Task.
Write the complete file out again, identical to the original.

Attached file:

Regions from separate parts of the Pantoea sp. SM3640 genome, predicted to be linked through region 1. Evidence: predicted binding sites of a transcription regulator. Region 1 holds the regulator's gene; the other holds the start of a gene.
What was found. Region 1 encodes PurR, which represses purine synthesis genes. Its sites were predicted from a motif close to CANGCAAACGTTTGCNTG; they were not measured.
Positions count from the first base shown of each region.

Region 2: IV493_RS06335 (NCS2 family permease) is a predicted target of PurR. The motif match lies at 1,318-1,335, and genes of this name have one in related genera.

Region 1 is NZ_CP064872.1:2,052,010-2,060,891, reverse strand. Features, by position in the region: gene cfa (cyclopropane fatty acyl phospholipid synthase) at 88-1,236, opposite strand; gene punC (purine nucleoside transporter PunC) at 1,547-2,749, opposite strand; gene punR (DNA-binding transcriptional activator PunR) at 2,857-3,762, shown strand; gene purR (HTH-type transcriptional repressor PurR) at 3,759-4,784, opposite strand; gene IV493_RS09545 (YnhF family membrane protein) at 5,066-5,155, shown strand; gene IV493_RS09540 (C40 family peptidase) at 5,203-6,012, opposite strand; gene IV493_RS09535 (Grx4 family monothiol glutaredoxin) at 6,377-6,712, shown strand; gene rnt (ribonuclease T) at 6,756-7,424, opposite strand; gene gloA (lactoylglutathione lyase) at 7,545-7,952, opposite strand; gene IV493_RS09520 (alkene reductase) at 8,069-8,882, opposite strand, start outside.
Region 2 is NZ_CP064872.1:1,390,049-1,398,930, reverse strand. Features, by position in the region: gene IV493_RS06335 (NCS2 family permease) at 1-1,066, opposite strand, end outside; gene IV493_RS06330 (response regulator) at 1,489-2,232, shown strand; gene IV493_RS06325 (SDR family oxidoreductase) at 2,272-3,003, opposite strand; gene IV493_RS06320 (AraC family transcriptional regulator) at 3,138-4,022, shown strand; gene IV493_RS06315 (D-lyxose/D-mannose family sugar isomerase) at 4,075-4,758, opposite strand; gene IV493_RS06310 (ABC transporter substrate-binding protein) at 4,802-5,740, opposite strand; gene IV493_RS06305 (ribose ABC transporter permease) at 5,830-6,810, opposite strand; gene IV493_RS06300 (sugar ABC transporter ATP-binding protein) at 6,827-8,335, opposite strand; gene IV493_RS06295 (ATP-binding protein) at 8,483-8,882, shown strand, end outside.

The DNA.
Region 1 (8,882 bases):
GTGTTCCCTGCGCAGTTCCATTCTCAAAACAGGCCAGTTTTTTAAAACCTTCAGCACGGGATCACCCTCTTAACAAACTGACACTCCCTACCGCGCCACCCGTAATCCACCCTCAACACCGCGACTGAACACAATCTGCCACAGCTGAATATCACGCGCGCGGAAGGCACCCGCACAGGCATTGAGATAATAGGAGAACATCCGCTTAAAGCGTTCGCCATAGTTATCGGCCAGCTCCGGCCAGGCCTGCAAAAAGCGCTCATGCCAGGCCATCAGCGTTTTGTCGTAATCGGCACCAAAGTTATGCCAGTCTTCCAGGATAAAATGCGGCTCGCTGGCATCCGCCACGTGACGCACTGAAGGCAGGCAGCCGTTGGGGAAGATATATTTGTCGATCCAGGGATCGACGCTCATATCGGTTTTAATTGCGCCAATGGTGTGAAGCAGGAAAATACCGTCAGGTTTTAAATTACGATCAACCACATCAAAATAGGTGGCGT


Regions from separate parts of the Pantoea sp. SM3640 genome, predicted to be linked through region 1. Evidence: predicted binding sites of a transcription regulator. Region 1 holds the regulator's gene; the other holds the start of a gene.
What was found. Region 1 encodes PurR, which represses purine synthesis genes. Its sites were predicted from a motif close to CANGCAAACGTTTGCNTG; they were not measured.
Positions count from the first base shown of each region.

Region 2: IV493_RS06335 (NCS2 family permease) is a predicted target of PurR. The motif match lies at 1,318-1,335, and genes of this name have one in related genera.

Region 1 is NZ_CP064872.1:2,052,010-2,060,891, reverse strand. Features, by position in the region: gene cfa (cyclopropane fatty acyl phospholipid synthase) at 88-1,236, opposite strand; gene punC (purine nucleoside transporter PunC) at 1,547-2,749, opposite strand; gene punR (DNA-binding transcriptional activator PunR) at 2,857-3,762, shown strand; gene purR (HTH-type transcriptional repressor PurR) at 3,759-4,784, opposite strand; gene IV493_RS09545 (YnhF family membrane protein) at 5,066-5,155, shown strand; gene IV493_RS09540 (C40 family peptidase) at 5,203-6,012, opposite strand; gene IV493_RS09535 (Grx4 family monothiol glutaredoxin) at 6,377-6,712, shown strand; gene rnt (ribonuclease T) at 6,756-7,424, opposite strand; gene gloA (lactoylglutathione lyase) at 7,545-7,952, opposite strand; gene IV493_RS09520 (alkene reductase) at 8,069-8,882, opposite strand, start outside.
Region 2 is NZ_CP064872.1:1,390,049-1,398,930, reverse strand. Features, by position in the region: gene IV493_RS06335 (NCS2 family permease) at 1-1,066, opposite strand, end outside; gene IV493_RS06330 (response regulator) at 1,489-2,232, shown strand; gene IV493_RS06325 (SDR family oxidoreductase) at 2,272-3,003, opposite strand; gene IV493_RS06320 (AraC family transcriptional regulator) at 3,138-4,022, shown strand; gene IV493_RS06315 (D-lyxose/D-mannose family sugar isomerase) at 4,075-4,758, opposite strand; gene IV493_RS06310 (ABC transporter substrate-binding protein) at 4,802-5,740, opposite strand; gene IV493_RS06305 (ribose ABC transporter permease) at 5,830-6,810, opposite strand; gene IV493_RS06300 (sugar ABC transporter ATP-binding protein) at 6,827-8,335, opposite strand; gene IV493_RS06295 (ATP-binding protein) at 8,483-8,882, shown strand, end outside.

The DNA.
Region 1 (8,882 bases):
GTGTTCCCTGCGCAGTTCCATTCTCAAAACAGGCCAGTTTTTTAAAACCTTCAGCACGGGATCACCCTCTTAACAAACTGACACTCCCTACCGCGCCACCCGTAATCCACCCTCAACACCGCGACTGAACACAATCTGCCACAGCTGAATATCACGCGCGCGGAAGGCACCCGCACAGGCATTGAGATAATAGGAGAACATCCGCTTAAAGCGTTCGCCATAGTTATCGGCCAGCTCCGGCCAGGCCTGCAAAAAGCGCTCATGCCAGGCCATCAGCGTTTTGTCGTAATCGGCACCAAAGTTATGCCAGTCTTCCAGGATAAAATGCGGCTCGCTGGCATCCGCCACGTGACGCACTGAAGGCAGGCAGCCGTTGGGGAAGATATATTTGTCGATCCAGGGATCGACGCTCATATCGGTTTTAATTGCGCCAATGGTGTGAAGCAGGAAAATACCGTCAGGTTTTAAATTACGATCAACCACATCAAAATAGGTGGCGT